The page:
“We would have had a good chance of being one of the four or five companies you think of when you think of the internet,” Glaser says of his company, RealNetworks, whose seminal online audio software arrived on the scene just as the web was reaching the mainstream in the mid-1990s. “Today, Google is one of them. Amazon is one of them. Facebook is one of them. Twitter has a chance. We were on that trajectory.”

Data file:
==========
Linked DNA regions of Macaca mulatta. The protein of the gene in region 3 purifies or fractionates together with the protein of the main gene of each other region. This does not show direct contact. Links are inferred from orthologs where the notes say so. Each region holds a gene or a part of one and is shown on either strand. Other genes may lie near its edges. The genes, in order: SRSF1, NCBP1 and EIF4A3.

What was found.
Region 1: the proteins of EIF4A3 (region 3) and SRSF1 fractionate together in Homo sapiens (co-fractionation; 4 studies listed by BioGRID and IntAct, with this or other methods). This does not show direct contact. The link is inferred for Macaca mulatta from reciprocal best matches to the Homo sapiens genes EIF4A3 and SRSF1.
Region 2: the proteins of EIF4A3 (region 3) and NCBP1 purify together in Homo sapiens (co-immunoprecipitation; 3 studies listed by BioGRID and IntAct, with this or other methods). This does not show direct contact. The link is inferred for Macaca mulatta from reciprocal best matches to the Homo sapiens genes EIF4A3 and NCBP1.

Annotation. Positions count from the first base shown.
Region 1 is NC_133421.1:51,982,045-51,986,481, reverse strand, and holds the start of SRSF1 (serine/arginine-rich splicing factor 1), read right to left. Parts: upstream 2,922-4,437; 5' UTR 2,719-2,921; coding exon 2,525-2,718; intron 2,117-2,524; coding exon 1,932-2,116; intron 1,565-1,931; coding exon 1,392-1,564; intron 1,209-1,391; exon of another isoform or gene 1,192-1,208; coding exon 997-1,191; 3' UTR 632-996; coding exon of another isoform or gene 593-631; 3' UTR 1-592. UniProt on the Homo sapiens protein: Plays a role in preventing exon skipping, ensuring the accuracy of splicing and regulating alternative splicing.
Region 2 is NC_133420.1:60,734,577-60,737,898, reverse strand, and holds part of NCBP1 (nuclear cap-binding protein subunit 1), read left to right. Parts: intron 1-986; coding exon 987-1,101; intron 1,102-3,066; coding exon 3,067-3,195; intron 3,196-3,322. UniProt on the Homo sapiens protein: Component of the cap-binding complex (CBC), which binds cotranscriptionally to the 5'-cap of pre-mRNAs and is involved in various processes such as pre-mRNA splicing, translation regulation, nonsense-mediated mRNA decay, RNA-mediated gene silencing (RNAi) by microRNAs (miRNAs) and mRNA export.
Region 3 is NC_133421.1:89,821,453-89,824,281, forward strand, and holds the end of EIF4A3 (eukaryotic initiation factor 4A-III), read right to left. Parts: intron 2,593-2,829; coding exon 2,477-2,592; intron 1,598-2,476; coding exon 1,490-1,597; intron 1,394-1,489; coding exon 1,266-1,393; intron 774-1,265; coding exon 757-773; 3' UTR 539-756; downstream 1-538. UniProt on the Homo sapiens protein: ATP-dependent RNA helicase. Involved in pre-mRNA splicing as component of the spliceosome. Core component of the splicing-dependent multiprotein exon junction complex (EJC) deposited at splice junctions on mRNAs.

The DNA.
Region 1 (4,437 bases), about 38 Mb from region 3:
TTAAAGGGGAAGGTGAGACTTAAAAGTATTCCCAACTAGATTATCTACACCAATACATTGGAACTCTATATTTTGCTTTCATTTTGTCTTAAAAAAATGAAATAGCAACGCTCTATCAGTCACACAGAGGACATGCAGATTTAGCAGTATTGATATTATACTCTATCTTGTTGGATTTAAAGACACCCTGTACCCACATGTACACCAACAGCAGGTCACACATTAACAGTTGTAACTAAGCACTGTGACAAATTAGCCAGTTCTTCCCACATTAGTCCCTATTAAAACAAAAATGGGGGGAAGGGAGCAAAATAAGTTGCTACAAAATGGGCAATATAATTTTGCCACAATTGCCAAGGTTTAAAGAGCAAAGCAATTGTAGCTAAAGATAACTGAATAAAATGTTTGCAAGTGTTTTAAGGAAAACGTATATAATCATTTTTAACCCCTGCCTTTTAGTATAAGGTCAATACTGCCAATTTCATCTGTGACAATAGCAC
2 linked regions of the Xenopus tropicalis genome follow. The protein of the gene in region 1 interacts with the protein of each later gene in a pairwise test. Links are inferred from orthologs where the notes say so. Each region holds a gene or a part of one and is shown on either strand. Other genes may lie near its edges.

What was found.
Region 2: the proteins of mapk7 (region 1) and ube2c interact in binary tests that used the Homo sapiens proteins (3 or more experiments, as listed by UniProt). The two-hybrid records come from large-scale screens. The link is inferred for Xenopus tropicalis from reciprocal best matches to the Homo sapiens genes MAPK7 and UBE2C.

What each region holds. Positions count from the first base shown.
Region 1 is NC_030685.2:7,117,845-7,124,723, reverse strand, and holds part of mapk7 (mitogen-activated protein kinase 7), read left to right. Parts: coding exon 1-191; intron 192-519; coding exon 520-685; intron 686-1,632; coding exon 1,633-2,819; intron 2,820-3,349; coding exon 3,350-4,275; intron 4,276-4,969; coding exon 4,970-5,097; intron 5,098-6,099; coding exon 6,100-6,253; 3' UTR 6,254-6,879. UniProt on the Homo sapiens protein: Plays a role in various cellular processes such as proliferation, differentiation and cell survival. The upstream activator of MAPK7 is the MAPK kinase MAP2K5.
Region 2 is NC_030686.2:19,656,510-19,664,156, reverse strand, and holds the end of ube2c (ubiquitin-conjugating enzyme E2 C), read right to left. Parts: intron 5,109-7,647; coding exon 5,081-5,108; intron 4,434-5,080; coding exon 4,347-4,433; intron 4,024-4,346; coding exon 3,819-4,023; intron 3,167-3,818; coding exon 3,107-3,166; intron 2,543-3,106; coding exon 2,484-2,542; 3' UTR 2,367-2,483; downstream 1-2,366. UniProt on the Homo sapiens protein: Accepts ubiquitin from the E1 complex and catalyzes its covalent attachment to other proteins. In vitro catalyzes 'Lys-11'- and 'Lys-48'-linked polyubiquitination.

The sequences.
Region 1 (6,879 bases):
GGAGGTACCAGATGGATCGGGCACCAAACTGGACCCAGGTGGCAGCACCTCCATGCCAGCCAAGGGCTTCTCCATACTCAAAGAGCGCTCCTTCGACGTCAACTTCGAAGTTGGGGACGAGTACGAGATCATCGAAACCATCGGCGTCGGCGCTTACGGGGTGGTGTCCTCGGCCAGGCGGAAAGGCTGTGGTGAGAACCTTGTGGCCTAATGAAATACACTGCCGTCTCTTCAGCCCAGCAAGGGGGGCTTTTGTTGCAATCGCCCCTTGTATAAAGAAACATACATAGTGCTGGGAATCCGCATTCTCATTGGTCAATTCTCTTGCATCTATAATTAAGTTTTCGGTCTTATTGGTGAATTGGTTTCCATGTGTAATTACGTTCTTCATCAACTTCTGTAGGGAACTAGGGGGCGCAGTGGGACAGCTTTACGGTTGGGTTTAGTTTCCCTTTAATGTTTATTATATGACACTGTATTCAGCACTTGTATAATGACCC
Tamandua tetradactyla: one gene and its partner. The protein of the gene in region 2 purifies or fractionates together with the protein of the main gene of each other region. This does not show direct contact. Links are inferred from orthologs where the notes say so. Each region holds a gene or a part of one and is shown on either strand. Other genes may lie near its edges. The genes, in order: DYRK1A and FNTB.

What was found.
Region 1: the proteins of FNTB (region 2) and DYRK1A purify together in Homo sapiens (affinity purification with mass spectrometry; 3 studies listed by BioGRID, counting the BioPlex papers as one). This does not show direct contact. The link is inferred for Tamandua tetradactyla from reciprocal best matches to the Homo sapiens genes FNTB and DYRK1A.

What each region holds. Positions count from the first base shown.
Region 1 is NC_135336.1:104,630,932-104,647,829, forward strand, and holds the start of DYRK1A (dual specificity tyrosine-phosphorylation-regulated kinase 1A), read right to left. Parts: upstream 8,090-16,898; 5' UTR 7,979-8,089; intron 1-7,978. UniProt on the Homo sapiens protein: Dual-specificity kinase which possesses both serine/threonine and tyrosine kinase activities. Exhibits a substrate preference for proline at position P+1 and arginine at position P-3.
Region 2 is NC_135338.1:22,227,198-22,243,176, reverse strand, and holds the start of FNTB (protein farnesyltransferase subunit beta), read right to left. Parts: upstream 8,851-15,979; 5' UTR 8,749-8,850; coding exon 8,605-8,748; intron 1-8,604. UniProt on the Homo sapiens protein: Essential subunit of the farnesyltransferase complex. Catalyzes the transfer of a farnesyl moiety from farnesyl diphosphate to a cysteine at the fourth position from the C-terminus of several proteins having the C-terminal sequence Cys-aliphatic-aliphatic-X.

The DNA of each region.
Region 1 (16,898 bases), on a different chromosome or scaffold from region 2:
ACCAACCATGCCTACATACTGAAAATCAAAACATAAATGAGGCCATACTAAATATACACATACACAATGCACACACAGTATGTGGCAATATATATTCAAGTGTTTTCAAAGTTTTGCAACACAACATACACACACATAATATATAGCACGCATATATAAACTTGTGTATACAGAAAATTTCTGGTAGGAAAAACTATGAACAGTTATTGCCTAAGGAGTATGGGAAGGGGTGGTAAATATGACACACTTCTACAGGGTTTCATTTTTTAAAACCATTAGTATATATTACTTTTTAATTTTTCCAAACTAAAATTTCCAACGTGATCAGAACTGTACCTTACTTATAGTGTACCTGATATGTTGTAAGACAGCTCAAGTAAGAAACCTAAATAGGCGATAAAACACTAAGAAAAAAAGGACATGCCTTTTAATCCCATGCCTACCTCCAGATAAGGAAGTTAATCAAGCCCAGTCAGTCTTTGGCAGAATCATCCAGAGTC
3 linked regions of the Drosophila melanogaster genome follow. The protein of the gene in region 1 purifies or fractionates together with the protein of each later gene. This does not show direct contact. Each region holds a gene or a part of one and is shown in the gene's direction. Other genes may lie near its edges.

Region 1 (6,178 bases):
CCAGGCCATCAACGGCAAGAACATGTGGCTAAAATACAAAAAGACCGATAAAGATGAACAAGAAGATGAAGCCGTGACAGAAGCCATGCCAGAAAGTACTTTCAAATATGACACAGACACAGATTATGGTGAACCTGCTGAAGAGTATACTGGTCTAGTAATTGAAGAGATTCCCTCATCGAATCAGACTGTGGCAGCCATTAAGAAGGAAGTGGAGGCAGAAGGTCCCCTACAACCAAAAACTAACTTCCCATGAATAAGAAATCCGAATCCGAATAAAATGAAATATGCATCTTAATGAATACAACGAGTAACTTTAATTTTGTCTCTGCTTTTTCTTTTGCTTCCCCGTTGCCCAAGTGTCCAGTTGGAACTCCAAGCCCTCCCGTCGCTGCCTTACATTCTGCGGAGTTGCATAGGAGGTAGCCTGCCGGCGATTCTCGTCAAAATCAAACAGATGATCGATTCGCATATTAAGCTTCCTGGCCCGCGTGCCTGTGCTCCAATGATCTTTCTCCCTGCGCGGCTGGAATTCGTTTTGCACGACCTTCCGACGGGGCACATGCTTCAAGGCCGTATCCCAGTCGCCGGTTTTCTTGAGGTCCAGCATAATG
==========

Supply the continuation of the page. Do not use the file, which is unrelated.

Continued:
Indeed, they were. But then Microsoft tied similar software into its Windows operating system and Internet Explorer browser, and as RealNetworks lost its first-mover advantage, Glaser and company wound up as an anti-trust plaintiff struggling to find a new path onto the world’s machines.